In the workshops, participants are encouraged to name the trauma and validate it. "Trauma is a frightening experience that freezes you and makes you in your body unable to respond because there is some level of assault happening to you at that moment," says Dr. Anguiano. "It reflects in the body. Our body remembers and keeps the score. We have to look at complex trauma, which is multiple events that started in a person's life at a very young age."  

Slowing down allows people to realize what is happening in their bodies. "As people of color," Dr. Anguiano reflects, "oftentimes we are not allowed to be in our bodies. That is also trauma when we are not allowed to be who we are and who we are meant to be so we can survive in that space." We reconnect people to their bodies during the workshop." 

Dr. Martinez and Dr. Anguiano use music to help emphasize the connection. For example, they ask participants to listen to the "dah-dum, dah-dam" of the theme song to the movie Jaws and ask the participants to explain how they feel in their bodies. Responses include "hearts racing, shoulders raised".  "We then play mood-lifting song, like Sunflowers, by Post Malone. They feel relaxed and visualize themselves driving in a convertible in the sun", says Anguiano.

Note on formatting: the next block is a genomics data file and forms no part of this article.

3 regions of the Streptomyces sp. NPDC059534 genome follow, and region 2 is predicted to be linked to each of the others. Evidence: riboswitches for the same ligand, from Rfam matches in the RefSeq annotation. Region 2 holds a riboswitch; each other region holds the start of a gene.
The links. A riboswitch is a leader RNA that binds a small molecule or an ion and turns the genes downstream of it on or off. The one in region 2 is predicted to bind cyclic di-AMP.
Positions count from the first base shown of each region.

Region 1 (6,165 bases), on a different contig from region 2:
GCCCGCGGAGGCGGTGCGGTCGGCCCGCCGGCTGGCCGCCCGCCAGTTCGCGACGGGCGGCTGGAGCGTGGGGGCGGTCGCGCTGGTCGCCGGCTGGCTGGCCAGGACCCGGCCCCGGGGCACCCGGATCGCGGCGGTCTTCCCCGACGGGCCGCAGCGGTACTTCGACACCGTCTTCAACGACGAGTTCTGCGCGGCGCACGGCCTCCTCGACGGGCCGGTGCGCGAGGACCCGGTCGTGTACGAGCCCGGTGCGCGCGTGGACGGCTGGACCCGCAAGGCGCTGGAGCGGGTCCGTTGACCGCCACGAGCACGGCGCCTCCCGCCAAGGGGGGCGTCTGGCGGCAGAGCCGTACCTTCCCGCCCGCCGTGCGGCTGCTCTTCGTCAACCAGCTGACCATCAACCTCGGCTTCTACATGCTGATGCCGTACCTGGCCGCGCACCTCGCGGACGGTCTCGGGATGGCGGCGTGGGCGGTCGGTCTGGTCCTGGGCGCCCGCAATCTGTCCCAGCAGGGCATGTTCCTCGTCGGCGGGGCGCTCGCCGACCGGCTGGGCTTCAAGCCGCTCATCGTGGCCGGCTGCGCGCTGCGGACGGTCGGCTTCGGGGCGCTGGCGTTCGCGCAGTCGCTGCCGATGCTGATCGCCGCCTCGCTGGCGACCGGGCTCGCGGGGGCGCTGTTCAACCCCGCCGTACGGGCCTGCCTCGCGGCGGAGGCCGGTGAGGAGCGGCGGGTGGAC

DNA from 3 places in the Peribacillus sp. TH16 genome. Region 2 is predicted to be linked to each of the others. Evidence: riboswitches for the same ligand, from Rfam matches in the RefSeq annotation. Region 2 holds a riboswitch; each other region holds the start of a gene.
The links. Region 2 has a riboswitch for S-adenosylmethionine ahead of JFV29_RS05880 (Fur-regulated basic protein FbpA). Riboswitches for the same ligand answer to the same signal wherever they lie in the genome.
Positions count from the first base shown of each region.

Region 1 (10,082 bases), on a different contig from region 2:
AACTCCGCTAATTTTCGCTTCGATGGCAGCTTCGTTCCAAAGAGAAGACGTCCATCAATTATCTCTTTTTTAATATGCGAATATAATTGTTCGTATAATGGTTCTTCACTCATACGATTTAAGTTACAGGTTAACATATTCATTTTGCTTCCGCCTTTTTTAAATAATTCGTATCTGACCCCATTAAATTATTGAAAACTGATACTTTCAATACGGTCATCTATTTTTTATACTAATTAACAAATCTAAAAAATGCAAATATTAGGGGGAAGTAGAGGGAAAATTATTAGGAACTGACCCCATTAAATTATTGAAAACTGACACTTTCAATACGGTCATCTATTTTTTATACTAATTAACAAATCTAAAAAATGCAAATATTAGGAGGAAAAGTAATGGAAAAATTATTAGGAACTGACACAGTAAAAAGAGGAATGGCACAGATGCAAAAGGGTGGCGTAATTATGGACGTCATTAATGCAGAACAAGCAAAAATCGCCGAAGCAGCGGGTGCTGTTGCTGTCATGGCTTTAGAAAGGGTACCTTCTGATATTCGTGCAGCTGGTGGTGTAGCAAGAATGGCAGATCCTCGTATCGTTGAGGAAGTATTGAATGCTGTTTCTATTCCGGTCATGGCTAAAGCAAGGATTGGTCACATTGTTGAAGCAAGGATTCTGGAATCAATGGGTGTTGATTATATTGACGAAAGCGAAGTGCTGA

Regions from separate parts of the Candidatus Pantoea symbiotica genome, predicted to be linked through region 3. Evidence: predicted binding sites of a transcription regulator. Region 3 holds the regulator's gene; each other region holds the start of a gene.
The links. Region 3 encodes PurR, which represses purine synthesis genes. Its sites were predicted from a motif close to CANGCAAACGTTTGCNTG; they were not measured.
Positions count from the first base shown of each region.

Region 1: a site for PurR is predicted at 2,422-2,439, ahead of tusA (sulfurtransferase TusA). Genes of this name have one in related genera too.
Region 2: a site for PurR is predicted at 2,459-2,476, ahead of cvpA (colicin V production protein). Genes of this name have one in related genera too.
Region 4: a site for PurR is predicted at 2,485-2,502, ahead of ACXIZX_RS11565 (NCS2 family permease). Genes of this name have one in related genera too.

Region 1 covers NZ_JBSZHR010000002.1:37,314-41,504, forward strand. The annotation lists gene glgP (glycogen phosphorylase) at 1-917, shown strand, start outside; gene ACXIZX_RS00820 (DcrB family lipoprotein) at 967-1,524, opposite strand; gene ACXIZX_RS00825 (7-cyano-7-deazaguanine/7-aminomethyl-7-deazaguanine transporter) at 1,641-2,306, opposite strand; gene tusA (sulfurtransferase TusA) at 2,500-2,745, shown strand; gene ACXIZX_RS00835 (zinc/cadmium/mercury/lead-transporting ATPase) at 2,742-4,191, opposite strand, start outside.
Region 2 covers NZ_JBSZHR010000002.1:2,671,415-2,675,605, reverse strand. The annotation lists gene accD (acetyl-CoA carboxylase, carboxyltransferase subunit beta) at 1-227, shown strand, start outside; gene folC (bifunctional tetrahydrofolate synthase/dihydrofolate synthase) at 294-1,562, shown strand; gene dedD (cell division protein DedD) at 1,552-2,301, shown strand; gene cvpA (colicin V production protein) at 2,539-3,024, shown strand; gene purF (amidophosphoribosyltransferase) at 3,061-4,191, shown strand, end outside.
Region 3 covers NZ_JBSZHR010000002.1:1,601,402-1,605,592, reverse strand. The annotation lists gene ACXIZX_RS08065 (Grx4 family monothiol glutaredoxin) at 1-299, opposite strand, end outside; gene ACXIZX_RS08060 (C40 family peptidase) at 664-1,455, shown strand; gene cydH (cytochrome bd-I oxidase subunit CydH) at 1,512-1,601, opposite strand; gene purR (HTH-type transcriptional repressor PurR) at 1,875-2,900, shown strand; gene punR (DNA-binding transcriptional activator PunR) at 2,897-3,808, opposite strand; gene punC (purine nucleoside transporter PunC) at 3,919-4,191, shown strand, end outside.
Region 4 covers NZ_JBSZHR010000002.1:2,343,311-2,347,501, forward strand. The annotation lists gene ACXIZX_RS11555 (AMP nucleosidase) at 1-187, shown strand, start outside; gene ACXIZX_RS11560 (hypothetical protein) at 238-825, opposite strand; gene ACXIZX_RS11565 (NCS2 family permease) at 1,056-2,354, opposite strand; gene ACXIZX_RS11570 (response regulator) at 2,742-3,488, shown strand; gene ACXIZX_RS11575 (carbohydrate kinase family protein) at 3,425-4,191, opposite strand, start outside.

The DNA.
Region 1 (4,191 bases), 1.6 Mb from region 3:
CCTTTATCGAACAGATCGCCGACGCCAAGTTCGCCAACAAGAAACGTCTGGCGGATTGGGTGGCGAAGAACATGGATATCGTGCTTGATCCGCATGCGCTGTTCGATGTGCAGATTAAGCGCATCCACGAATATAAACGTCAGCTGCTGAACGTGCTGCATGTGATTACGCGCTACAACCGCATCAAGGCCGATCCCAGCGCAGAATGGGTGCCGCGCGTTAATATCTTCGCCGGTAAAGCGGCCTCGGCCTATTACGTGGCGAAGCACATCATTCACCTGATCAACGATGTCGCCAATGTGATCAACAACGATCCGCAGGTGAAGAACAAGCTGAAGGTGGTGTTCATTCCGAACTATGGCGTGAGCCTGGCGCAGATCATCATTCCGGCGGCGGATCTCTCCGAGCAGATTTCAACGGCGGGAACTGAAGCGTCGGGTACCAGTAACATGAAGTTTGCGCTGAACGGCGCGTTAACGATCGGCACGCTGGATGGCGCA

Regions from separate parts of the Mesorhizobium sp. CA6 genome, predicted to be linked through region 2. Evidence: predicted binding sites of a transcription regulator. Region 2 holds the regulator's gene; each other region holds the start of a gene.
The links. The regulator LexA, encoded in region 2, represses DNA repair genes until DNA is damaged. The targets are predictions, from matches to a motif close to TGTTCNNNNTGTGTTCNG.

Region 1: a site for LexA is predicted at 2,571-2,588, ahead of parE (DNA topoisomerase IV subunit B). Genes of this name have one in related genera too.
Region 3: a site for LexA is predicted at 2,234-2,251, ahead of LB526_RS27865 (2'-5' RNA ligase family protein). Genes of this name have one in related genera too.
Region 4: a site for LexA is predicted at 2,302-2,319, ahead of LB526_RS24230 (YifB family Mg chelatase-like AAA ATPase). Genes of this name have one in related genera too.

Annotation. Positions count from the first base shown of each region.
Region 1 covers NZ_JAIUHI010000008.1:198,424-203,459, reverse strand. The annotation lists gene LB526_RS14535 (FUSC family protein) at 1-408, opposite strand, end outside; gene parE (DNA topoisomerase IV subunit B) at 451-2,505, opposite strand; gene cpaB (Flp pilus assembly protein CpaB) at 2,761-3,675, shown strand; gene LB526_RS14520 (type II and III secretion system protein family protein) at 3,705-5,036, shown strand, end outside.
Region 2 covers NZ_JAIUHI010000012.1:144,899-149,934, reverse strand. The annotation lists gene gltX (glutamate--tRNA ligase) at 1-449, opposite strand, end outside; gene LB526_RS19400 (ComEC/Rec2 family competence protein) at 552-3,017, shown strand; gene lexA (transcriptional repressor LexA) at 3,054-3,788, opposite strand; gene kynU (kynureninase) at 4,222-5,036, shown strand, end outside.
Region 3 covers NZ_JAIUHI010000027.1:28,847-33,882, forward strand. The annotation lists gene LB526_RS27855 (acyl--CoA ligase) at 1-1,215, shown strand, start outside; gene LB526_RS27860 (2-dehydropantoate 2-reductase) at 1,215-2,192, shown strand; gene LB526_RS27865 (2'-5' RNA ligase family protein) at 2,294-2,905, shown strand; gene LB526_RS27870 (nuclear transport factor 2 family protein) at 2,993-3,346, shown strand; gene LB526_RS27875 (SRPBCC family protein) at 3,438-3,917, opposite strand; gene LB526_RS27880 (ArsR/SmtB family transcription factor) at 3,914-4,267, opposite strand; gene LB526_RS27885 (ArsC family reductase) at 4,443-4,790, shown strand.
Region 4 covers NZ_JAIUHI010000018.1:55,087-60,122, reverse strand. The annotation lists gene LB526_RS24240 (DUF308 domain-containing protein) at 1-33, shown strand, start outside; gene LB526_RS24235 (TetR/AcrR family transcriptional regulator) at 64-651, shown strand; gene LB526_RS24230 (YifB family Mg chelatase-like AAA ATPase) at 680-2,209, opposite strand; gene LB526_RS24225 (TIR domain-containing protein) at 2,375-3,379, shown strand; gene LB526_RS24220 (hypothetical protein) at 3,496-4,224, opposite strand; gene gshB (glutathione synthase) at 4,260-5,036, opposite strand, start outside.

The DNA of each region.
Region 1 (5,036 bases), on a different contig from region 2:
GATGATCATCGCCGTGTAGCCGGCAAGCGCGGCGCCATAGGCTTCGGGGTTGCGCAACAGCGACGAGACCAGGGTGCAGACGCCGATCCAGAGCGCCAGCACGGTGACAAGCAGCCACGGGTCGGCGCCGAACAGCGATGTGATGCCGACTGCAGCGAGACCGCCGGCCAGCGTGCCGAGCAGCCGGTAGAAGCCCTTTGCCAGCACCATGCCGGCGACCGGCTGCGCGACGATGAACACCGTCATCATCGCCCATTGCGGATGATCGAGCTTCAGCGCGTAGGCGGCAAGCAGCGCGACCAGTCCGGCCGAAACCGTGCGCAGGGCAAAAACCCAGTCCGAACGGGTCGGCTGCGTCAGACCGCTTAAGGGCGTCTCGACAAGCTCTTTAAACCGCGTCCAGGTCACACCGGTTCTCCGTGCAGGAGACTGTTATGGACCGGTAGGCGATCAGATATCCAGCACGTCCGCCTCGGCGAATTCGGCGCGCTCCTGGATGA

Says Dr. Martinez of the exercise, "we ask participants to define 'What does it feel like in your body when you feel unseen? When you feel gaslighted? How does that feel in your body in the context of racism?"  

By tuning in to their own bodies, we can all practice self-care, which puts us in a position to lead and help others. "We discuss and lift up voices that have been marginalized," says Martinez. "We quote people who discuss that our cultures are still alive, and we honor that in our actions. We have radical hope because, with the pandemic, people can see that we cannot continue this way where resources are only the privileged.”

This is a featured story from the Fall 2020 KSOE Newsletter. To read more featured stories, click the button below.